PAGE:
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Refinishing teak toe rails

 
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djohe



Joined: 16 Jun 2003
Posts: 1
Location: Austin, TX

PostPosted: Sun May 22, 2005 9:56 pm    Post subject: Refinishing teak toe rails Reply with quote

I have a 1989 Pearson 31-II (#224). The previous owner's didn't spend a lot of time on the teak and the toe rails (and handles) show it. It looks like sanding the toe rails on the deck would be a real pain, has anyone had any experience removing, refinishing and replacing the toe rails? Or is this something I should avoid?

It looks like there is a metal plate on the underside of the deck/hull joint that would allow access to the screws that hold the toe rail.

Any advice would be appreciated...

Thanks
-Dane
Pearson 31-II #224 Aphaia
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TRichards



Joined: 26 Sep 2003
Posts: 16
Location: Lake Rathbun, Iowa

PostPosted: Wed May 25, 2005 11:49 am    Post subject: Toe rails Reply with quote

I think it would be better to refinish the teak in place. I plan on heating and scraping my flaking varnish whenever I get to it. To access the screws for the toe rail if you decide to remove, you would need to remove the 100 or so screws holding in the plastic underside of the rub rail. (I know it's around 100 because I have retrofitted large SS fender washers to the undercover screws since most of the plastic surrounding each screw is cracked). Removing the undercover should not be too difficult but tedious. The plastic is very brittle though, and I don't know if replacement is an option. The plastic undercover fits into the aluminum rubrail so it has a very specific size and shape. Somebody on the Pearson list at sailnet had some hurricane damage and tried to find a source to no avail, I believe he ended up modifying the rub rail assembly. Sorry I can't remember his name, you could try to search the sailnet Pearson email archives. I also recall somebody with a P31-2 replacing the teak toe rail with synthetic, but again, can't remember any details.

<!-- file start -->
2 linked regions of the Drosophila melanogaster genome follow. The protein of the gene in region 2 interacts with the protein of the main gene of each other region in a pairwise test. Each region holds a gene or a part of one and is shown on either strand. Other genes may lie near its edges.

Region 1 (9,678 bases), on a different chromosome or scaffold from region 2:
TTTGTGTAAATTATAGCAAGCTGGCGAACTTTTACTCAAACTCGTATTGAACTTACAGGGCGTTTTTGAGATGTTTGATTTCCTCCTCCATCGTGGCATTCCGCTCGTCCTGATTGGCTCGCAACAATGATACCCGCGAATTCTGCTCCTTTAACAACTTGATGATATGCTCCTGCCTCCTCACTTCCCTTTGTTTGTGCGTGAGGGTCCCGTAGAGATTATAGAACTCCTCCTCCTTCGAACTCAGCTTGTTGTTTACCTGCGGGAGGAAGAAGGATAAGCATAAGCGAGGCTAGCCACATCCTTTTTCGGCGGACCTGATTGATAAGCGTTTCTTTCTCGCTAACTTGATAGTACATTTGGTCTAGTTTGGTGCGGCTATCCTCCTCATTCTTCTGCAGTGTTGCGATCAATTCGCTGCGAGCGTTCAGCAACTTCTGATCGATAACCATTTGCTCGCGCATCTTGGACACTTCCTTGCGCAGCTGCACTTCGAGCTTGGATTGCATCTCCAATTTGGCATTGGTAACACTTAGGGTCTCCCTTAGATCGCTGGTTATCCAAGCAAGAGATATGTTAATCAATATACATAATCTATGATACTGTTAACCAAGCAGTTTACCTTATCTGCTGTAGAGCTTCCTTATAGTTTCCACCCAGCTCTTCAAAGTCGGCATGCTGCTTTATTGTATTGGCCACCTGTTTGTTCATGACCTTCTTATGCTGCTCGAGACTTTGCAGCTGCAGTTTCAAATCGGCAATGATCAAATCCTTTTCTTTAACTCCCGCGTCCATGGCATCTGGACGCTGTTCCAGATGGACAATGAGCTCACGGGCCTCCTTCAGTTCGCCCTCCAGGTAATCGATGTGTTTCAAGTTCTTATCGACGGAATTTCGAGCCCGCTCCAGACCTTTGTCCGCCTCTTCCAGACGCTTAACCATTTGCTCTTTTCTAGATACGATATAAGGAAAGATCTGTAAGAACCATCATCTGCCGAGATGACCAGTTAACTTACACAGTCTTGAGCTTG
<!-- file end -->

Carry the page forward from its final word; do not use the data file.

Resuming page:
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Trevor Richards
s/v 'Cecilia', P31-2 #231
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ddoles



Joined: 18 Jun 2003
Posts: 31
Location: Westfield, NJ

PostPosted: Wed May 25, 2005 8:32 pm    Post subject: Reply with quote

I just refinished all my teak this winter/spring. My 1990 P31-II seems to never have had the teak finished. It was just weathered gray. I removed as much teak as I could to finish at home over the winter. This included hatch boards, boarding ladder steps, and the pieces around the v-berth and head hatches. Cleaning, sanding and finishing at home was easy. The rest of the teak, toe rails, grab rails, etc. that was left on the boat I did in the spring. The cleaning, sanding, prepping was tedious, but doable. I sanded with an electric random orbit palm sander, down to I think 120 grit as recommended for the Cetol finish. One suggestion is to put down two layers of masking tape all around before sanding. This prevented any inadvertant scratching of the deck. The basic procedure was to use a cleaner, then a brigtener, then tape, then sand with 80 then 120 grit, then three coats of Cetol. It took a while, but it looks great. For Cetol the recommendation is one annual maintance coat, which after all this sounds easy.